Sunderland shipyard worker's son 'honoured' to install gateway blue plaque
A Sunderland resident with family ties to the WM Doxford & Sons Shipyard has added a blue plaque to the yard’s restored arches.
Steven Gordon is a skilled operative who worked on structures on the SSTC3 dual carriageway project, carrying out work on scaffolding and the accompanying soil nail wall.
When it was decided that an official blue plaque would be fitted to the restored gateway to indicate its historic significance, he was chosen to install it.
Steven’s dad, Brian Gordon, completed an apprenticeship at the shipyard in 1960 and would have passed through the gateway every day.
Although Brian passed away last year, Steven said he was “honoured” to be able to fit the plaque.
He said: “I have the certificate my dad got when he completed his engineering apprenticeship at the shipyard in 1960, just a day before his 21st birthday.
“He carried on working there until around 1970 and would have passed through the gateway every day on his way in and out of work. When I mentioned my dad’s connection to the shipyard, the project team asked if I would like to be the one to add a historic blue plaque and I told them I would be absolutely honoured. I took his certificate along as we fitted it and it was a really meaningful moment for me and my family, as well as for everyone who has ties to the shipyard.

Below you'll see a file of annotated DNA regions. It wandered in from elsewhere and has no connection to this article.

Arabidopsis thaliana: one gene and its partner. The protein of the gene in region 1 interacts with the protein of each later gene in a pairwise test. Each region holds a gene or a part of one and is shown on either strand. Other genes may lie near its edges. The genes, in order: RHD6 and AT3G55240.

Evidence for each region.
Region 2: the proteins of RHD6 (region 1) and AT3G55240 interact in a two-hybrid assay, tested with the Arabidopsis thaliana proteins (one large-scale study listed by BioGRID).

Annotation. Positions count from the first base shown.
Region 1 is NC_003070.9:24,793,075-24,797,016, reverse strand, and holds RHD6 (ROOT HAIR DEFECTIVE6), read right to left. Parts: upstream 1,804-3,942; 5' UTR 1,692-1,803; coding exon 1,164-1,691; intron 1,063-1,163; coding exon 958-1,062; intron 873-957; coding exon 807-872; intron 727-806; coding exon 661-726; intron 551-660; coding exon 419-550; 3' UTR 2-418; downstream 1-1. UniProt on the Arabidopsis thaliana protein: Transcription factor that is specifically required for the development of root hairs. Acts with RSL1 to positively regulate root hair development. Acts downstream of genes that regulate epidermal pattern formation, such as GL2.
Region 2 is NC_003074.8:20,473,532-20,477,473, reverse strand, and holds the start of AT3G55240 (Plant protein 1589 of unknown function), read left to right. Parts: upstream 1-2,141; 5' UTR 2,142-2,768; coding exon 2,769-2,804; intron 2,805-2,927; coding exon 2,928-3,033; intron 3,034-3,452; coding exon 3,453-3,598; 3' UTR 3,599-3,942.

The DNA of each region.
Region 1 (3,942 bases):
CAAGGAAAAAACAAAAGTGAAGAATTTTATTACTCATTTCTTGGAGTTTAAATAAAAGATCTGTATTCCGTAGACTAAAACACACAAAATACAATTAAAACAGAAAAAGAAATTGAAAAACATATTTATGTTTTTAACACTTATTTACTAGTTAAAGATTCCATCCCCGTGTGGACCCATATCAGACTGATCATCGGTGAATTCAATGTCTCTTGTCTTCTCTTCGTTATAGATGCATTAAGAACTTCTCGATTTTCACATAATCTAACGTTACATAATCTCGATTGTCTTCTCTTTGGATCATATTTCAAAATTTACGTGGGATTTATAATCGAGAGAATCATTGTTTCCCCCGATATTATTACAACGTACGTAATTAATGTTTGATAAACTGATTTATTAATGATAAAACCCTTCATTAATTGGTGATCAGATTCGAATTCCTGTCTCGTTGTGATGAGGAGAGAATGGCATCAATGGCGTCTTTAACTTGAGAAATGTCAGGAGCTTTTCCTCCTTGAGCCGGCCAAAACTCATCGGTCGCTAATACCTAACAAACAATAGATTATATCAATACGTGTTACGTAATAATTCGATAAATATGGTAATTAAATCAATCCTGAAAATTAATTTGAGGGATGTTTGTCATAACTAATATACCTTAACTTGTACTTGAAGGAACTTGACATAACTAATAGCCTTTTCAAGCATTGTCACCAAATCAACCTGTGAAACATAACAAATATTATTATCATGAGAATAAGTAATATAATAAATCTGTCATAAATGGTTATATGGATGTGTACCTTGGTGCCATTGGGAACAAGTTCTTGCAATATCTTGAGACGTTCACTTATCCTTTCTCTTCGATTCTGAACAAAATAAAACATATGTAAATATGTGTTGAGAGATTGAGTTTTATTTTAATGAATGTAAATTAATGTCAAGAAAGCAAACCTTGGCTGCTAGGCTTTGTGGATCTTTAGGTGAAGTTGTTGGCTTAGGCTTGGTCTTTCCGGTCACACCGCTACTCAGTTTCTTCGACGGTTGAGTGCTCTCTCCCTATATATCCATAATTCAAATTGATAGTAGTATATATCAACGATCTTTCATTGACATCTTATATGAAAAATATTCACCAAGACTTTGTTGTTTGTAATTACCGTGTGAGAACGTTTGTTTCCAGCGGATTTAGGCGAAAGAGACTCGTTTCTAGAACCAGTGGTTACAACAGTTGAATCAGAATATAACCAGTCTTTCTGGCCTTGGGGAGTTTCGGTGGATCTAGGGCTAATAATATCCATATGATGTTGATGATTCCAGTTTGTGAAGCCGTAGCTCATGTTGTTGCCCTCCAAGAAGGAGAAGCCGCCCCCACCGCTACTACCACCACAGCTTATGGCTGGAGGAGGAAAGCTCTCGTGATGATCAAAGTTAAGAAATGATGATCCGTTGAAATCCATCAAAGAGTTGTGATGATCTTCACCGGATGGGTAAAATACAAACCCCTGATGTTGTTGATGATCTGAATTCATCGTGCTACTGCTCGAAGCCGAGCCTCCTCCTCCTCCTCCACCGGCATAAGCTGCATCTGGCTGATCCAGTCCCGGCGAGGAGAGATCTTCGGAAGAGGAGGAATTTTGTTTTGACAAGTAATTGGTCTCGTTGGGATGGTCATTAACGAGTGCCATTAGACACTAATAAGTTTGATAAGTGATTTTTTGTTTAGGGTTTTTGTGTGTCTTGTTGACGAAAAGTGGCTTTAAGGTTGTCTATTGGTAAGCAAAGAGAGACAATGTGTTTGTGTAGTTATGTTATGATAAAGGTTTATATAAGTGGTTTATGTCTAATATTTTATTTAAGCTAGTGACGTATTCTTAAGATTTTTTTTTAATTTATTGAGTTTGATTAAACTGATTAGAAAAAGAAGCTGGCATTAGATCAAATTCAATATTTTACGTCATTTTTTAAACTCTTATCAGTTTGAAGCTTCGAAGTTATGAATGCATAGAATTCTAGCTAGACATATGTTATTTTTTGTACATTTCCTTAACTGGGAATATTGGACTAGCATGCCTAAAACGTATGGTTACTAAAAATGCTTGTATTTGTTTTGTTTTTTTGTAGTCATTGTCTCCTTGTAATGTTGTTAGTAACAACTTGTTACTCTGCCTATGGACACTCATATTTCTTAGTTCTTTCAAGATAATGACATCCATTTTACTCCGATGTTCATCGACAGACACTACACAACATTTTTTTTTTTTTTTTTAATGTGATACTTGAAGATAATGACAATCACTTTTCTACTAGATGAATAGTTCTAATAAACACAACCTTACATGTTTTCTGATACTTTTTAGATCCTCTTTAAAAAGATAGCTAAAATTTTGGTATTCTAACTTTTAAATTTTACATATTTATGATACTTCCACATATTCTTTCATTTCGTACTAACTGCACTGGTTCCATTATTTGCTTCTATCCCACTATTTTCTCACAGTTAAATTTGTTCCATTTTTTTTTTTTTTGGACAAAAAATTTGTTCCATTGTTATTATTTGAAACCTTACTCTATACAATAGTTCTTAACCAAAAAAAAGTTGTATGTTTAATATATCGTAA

The arch was the original gateway into WM Doxford & Sons Shipyard between 1840 and 1989 and had to be dismantled and moved from its original location as part of the SSTC3 project, which created a new uninterrupted dual carriageway between the Northern Spire bridge and the city centre.
Before the SSTC3 project began, Sunderland City Council committed to preserving the archway, although it was not possible to save the entire gatehouse as some of the recovered keystones were too badly cracked. Doxford Engines Friends Association has supported the project team throughout the dismantling and re-erection.
It had to move around 50 metres to make way for the road, but workers were able to carefully take it apart, restore it, and rebuild it brick by brick.